First and foremost, THANK YOU. Thank you for all your wishes and condolences. It means a lot to me. (sniff sniff)
Ok. Let’s quickly move on before I start crying again. I’ve made another handmade gift for my grandmother. Well, two actually. She is in her 80s now and the hot, humid, tropical weather of Singapore is really getting to her. (Climate change I tell ya!) I got the idea of the skinny neck cooler from a visit to a pharmacy. I love snooping around pharmacies. Maybe it’s the hypochondriac in me. I saw the neck cooler weeks ago and thought that would be perfect for bush walking or for my grandma. Regrettably, I didn’t buy it then.
Yesterday I went to two pharmacies hunting for the neck coolers with no success. They only had overpriced large wheat bags and the medipacks. So with a quick google search, I found this crystal filled neck cooler tutorial. The crystals in the neck cooler swell with liquid to hundreds of times their weight. As liquid from the crystals evaporate , it lowers the body temperature.
But I didn’t know where to buy the water storing crystals. The only similar crystals I could think of which is readily available here is the water storing crystals that you use in the garden. I read up more about it and the garden variety crystal looked safe, especially since there will be no direct skin contact.
I soaked 1tsp of dry crystals in water while I sewed up 80cm by 4cm cotton tubes, with one end open. I used this bandana design as a guide. I sewed scross the width of the tube about 20cm from the closed end. Once the crystals had swelled with liquid, I filled the tube with them and sewed the tube close and also sewed across 20cm from the end. The parts that aren’t filled with crystal become the ties to hold the neck cooler in place. I think my grandmother would like this very much.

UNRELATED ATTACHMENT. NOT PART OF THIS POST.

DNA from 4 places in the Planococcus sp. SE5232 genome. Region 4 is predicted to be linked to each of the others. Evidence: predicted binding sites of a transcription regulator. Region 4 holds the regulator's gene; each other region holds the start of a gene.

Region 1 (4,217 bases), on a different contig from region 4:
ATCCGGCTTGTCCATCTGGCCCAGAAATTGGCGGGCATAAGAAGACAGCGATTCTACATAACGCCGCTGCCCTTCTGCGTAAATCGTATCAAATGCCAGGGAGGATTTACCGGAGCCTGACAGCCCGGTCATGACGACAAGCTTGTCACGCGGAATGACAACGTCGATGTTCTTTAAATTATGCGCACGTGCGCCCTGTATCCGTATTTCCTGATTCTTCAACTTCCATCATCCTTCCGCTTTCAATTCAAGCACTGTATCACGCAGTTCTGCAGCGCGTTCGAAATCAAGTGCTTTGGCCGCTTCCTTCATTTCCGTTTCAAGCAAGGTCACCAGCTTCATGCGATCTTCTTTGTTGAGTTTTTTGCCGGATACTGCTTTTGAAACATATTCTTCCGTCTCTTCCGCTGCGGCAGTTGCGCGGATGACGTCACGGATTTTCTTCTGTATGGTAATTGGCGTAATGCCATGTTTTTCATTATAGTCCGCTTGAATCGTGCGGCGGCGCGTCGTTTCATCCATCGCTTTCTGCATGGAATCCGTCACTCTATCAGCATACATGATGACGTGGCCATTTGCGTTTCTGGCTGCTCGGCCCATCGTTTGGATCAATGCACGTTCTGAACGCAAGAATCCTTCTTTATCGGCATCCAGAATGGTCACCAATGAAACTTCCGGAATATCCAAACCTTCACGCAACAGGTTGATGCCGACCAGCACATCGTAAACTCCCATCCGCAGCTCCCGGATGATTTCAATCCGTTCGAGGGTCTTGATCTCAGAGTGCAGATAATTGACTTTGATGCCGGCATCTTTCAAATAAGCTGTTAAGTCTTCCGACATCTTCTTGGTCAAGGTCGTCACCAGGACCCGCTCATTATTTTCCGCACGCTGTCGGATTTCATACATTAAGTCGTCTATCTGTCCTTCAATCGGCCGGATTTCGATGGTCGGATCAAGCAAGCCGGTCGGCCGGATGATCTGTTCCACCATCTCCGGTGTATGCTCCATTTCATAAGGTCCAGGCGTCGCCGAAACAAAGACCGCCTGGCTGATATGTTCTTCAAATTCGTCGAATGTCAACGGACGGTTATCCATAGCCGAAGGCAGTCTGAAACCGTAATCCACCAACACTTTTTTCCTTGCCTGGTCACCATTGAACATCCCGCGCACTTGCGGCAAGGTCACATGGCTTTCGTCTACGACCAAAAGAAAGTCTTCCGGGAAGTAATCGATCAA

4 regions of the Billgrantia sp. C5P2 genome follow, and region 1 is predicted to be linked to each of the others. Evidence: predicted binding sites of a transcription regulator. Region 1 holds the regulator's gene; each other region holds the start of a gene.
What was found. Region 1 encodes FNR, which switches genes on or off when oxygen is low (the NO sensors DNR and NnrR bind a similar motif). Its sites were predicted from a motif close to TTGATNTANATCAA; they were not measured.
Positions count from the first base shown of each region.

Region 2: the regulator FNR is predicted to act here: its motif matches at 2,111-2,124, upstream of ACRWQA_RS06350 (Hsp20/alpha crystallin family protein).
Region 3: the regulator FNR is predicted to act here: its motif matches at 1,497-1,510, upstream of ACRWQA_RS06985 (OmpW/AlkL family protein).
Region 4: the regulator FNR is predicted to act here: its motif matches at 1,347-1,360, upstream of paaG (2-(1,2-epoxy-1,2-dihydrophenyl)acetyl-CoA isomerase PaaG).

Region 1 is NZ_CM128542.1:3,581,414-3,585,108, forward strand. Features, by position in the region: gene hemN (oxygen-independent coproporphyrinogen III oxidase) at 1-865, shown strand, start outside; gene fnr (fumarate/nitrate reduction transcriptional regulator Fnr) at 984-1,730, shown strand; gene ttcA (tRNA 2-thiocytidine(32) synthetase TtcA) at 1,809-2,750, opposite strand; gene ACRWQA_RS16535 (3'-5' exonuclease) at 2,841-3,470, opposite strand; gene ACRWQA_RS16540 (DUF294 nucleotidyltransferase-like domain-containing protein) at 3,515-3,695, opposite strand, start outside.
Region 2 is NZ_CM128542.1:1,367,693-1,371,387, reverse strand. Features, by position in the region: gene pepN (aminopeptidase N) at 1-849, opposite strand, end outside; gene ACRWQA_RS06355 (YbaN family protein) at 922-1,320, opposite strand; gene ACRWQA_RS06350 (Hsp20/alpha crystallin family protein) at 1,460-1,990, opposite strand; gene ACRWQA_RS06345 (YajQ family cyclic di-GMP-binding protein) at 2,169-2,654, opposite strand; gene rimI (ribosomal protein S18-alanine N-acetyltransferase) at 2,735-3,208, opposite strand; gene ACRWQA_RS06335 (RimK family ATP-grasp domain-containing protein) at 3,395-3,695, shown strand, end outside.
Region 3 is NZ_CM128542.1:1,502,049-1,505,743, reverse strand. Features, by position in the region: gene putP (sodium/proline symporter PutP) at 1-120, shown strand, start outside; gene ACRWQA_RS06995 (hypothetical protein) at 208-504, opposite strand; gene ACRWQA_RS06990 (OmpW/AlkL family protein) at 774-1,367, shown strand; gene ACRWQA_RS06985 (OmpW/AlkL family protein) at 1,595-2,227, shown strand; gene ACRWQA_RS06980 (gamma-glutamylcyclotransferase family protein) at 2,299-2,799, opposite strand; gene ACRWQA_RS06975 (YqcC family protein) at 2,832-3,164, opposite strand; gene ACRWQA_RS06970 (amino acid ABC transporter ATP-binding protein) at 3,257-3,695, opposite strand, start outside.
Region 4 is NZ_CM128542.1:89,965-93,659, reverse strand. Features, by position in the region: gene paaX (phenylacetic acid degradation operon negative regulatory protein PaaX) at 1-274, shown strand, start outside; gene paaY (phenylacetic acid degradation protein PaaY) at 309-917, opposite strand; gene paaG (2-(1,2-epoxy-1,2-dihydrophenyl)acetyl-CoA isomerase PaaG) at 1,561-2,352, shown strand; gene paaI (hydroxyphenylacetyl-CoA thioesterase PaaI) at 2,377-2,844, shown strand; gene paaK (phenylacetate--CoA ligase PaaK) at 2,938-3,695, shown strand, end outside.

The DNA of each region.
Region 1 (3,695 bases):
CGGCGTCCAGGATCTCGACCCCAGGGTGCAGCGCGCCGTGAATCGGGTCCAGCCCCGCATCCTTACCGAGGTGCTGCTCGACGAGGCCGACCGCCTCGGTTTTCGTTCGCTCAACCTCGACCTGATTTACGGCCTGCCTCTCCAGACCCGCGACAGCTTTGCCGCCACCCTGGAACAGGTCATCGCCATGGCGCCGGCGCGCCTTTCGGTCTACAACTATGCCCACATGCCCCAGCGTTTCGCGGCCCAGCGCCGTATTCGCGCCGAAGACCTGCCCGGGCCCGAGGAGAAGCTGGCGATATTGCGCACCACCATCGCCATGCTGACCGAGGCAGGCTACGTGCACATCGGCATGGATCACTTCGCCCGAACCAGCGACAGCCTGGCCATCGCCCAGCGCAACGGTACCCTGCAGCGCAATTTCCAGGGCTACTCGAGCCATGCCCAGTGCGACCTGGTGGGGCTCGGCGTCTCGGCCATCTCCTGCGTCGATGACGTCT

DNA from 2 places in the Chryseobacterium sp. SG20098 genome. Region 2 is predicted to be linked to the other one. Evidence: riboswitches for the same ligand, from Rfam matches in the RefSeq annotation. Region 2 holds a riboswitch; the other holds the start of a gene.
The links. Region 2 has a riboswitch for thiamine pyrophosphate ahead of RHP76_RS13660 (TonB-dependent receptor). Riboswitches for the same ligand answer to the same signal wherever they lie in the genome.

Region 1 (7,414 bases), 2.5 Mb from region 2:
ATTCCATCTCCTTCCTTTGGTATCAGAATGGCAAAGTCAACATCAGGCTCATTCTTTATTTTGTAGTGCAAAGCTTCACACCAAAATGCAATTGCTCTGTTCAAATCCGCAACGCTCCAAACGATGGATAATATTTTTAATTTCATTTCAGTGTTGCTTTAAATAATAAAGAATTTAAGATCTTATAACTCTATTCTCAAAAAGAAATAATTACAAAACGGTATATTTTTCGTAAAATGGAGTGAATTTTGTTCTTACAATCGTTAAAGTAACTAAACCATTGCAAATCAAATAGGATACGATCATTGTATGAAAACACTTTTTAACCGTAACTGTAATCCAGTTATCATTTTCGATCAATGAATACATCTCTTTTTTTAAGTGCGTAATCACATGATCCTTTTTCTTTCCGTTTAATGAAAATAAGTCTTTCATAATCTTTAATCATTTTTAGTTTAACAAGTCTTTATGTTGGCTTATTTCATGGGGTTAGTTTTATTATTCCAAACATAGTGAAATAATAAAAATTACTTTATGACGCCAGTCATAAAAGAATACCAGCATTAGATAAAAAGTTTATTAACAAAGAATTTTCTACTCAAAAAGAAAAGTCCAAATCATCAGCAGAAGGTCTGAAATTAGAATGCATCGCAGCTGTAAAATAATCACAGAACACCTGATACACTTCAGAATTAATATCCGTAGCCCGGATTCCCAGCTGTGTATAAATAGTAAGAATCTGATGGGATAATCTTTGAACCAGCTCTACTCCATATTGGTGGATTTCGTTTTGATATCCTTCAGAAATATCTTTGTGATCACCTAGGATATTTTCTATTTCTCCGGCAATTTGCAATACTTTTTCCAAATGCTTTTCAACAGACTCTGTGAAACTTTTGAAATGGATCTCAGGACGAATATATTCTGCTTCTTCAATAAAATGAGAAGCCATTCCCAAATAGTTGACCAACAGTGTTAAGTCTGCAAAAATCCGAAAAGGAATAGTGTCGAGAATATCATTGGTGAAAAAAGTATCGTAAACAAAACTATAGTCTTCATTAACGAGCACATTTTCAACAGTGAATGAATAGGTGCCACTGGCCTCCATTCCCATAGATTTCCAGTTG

I made three more of these cotton neck tubes. I filled two of them with 1tsp of dry crystals each and sewed it up like the first one. Then I soaked the middle part of the tubes in water. The crystals soaked in the water through the cotton material and swelled inside the cotton tube. It worked well both ways! It’s definitely a lot easier to fill the cotton tube with dry crystals so I’ll do it this way from now.
When the crystals lose all their moisture or they feel dry, the crystals can be simply reactivated by soaking it in water again. These neck coolers are super cool! Literally!
I’m keeping these two for when Richard and I go bush walking in Singapore. Aren’t I clever?
I decided to fill the last tube with rice. This is the back up neck cooler, just in case she doesn’t like the wet feel around her neck. It won’t keep cool as long as the crystal filled one but the rice neck cooler might work better on really humid days where the evaporative cooling method won’t be as effective.
The rice filled neck cooler is stored in the freezer in a plastic bag until she’s ready to use it. I have used my wheat bag chilled in this way and it was so handy in bed on hot summer nights. Stays cold long enough for me to fall asleep.
I’m in a mad rush to get things ready. Only one more sleep to go! Singapore here I come!
Sectioning Homemade Heat Pads